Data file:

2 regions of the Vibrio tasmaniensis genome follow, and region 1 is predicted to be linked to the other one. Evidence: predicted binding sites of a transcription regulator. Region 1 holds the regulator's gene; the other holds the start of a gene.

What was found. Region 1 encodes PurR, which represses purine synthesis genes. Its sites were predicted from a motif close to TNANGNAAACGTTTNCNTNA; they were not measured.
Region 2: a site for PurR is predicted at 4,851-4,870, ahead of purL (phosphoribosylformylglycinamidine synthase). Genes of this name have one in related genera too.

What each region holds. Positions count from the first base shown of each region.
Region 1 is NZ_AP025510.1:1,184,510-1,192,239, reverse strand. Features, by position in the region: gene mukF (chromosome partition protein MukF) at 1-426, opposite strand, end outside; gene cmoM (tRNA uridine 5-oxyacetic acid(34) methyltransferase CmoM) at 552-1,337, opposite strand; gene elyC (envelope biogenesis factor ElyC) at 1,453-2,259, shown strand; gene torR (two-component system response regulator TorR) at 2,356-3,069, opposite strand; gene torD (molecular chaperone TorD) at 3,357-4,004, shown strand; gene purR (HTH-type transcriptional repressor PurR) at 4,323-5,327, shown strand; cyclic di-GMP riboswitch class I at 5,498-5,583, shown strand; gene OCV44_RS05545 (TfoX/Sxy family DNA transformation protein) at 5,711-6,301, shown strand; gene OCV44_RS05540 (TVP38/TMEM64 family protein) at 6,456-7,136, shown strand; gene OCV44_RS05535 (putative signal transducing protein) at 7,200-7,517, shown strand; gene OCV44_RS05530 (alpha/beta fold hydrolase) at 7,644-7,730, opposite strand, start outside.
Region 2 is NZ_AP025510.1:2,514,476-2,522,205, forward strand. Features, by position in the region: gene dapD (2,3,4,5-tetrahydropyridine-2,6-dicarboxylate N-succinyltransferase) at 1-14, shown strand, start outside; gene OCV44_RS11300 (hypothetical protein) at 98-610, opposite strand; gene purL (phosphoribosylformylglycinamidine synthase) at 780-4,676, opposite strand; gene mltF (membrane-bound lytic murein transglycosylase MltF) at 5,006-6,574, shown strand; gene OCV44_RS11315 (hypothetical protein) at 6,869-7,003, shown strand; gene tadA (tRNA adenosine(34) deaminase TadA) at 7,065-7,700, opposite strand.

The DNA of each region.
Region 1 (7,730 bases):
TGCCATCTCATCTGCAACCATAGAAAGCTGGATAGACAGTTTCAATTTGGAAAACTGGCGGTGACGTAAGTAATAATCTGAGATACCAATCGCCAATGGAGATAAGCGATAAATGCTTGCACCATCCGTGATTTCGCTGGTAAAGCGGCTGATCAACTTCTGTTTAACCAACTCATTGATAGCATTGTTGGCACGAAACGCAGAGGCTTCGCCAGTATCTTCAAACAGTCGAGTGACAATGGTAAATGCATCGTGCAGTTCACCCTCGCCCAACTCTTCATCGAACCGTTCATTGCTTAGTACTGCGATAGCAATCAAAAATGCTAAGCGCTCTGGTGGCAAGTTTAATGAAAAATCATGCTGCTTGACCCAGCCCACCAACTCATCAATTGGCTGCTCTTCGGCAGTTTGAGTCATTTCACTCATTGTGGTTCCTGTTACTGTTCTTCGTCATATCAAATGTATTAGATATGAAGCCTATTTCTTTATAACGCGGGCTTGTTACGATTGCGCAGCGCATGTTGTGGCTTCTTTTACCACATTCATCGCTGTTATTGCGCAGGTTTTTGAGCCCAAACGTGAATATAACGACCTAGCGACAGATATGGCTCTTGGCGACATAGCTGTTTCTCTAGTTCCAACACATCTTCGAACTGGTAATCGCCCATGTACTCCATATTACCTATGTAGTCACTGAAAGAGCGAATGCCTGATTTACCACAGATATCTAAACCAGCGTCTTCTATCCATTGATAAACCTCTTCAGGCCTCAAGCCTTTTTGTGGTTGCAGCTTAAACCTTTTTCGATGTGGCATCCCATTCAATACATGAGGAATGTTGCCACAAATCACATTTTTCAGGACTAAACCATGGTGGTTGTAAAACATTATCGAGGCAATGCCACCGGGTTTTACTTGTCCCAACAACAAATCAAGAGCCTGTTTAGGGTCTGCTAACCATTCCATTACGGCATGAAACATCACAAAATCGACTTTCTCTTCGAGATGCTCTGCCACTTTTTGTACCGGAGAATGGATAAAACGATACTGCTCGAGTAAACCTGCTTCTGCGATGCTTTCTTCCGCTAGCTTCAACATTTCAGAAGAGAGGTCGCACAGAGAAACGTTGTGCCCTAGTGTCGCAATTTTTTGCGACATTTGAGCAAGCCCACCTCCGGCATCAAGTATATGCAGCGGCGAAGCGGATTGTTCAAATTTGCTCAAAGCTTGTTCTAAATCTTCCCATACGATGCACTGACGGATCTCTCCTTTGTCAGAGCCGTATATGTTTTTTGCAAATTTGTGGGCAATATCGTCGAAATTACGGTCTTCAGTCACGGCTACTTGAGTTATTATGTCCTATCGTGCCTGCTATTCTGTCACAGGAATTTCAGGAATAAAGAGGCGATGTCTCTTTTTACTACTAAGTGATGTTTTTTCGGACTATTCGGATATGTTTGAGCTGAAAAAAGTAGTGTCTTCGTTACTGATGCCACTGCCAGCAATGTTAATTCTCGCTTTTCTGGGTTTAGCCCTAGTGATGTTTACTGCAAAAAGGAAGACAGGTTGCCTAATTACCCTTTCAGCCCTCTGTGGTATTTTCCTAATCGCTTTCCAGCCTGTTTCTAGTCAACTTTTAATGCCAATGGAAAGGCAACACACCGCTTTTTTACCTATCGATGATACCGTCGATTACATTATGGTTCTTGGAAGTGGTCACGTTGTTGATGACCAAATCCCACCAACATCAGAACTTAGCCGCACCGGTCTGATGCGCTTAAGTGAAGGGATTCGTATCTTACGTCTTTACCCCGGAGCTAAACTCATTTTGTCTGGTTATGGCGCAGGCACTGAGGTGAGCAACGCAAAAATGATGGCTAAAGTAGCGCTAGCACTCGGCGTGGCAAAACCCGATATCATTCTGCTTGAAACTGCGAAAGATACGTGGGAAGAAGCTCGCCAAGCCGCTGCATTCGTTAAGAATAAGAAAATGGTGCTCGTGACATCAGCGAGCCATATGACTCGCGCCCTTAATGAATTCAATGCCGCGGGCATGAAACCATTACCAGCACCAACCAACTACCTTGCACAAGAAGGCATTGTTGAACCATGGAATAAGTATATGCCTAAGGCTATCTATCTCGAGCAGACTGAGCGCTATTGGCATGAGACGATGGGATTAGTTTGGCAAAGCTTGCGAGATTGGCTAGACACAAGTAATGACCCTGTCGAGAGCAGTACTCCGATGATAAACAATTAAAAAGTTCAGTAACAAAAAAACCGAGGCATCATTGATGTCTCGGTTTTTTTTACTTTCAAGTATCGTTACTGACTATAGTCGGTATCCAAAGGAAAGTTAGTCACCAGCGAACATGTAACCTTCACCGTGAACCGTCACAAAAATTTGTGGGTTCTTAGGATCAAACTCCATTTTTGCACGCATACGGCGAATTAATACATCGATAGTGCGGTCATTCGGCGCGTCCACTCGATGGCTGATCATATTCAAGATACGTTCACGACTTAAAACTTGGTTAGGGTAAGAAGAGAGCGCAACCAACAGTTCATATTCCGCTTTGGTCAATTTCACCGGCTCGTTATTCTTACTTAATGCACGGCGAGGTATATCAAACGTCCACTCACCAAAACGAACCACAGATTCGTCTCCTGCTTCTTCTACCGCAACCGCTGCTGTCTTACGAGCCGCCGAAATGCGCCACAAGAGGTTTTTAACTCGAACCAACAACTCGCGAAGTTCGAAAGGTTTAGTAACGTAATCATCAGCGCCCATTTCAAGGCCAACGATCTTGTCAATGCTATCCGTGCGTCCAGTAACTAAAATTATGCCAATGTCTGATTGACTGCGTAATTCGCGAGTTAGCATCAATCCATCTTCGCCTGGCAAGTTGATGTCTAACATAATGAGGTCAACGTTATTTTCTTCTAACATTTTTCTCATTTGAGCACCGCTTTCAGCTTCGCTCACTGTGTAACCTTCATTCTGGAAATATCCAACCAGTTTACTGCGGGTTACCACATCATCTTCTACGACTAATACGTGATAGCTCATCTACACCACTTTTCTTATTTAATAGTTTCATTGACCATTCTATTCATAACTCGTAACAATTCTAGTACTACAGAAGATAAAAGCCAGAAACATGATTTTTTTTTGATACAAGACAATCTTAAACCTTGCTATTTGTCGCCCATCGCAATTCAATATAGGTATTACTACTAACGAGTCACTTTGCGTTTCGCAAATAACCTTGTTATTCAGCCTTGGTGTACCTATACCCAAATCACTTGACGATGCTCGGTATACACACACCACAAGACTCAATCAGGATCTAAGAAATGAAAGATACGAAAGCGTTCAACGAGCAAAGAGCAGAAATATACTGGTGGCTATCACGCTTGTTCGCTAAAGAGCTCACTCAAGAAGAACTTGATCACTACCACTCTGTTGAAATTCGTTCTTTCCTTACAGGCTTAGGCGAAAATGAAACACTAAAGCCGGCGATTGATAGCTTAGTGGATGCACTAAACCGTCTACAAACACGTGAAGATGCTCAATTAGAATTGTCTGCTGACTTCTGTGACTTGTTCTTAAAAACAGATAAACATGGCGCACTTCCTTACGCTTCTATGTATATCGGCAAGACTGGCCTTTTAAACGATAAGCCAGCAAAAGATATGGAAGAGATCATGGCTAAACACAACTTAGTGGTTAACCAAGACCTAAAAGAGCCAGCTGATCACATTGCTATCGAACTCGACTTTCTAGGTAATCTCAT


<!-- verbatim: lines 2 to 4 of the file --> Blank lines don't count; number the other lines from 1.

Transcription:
What was found. Region 1 encodes PurR, which represses purine synthesis genes. Its sites were predicted from a motif close to TNANGNAAACGTTTNCNTNA; they were not measured.
Region 2: a site for PurR is predicted at 4,851-4,870, ahead of purL (phosphoribosylformylglycinamidine synthase). Genes of this name have one in related genera too.

What each region holds. Positions count from the first base shown of each region.